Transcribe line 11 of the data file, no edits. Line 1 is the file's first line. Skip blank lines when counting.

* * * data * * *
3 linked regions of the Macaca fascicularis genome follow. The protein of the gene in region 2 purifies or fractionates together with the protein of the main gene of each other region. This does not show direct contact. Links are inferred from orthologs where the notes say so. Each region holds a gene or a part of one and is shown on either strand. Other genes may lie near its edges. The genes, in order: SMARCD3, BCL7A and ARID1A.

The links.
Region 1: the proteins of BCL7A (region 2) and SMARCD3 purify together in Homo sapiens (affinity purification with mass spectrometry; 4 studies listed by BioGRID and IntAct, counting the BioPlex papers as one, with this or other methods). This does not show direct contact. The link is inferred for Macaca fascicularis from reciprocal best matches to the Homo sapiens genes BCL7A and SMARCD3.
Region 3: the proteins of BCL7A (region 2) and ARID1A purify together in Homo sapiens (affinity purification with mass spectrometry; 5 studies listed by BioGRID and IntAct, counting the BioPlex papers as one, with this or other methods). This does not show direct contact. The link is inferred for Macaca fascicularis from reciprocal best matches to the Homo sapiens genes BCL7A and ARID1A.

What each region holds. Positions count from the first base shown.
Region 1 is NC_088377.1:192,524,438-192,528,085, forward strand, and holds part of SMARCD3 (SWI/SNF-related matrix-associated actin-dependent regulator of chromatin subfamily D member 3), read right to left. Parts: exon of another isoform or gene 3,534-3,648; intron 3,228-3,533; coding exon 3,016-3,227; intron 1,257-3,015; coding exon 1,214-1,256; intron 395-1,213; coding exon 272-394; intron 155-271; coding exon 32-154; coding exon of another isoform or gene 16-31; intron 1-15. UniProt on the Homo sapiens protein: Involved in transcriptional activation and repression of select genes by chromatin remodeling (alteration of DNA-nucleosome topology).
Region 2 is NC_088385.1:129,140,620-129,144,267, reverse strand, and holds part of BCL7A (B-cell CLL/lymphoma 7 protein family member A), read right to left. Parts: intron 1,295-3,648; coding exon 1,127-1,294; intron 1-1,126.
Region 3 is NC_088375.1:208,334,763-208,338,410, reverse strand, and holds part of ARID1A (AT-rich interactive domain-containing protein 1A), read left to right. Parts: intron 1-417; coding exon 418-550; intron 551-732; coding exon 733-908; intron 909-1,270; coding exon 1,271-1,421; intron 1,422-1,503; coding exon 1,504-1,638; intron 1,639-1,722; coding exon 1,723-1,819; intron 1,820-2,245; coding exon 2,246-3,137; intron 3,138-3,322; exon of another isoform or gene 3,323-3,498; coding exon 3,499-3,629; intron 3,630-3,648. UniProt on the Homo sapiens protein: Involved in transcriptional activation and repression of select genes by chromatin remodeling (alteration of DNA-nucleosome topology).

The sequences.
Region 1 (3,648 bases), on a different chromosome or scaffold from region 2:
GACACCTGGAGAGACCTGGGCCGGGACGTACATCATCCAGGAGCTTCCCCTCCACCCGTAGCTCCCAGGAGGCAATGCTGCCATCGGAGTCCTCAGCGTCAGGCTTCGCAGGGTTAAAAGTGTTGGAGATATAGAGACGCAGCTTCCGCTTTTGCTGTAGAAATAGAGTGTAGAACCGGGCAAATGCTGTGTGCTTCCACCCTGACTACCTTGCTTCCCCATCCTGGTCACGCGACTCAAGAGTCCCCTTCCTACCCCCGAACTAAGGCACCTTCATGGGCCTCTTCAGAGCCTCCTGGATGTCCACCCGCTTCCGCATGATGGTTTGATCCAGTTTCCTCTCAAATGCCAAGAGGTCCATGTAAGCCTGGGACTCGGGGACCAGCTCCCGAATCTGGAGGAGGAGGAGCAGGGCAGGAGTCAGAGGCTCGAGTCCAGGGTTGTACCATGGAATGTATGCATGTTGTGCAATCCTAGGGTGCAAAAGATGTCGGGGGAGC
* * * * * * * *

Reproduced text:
GACACCTGGAGAGACCTGGGCCGGGACGTACATCATCCAGGAGCTTCCCCTCCACCCGTAGCTCCCAGGAGGCAATGCTGCCATCGGAGTCCTCAGCGTCAGGCTTCGCAGGGTTAAAAGTGTTGGAGATATAGAGACGCAGCTTCCGCTTTTGCTGTAGAAATAGAGTGTAGAACCGGGCAAATGCTGTGTGCTTCCACCCTGACTACCTTGCTTCCCCATCCTGGTCACGCGACTCAAGAGTCCCCTTCCTACCCCCGAACTAAGGCACCTTCATGGGCCTCTTCAGAGCCTCCTGGATGTCCACCCGCTTCCGCATGATGGTTTGATCCAGTTTCCTCTCAAATGCCAAGAGGTCCATGTAAGCCTGGGACTCGGGGACCAGCTCCCGAATCTGGAGGAGGAGGAGCAGGGCAGGAGTCAGAGGCTCGAGTCCAGGGTTGTACCATGGAATGTATGCATGTTGTGCAATCCTAGGGTGCAAAAGATGTCGGGGGAGC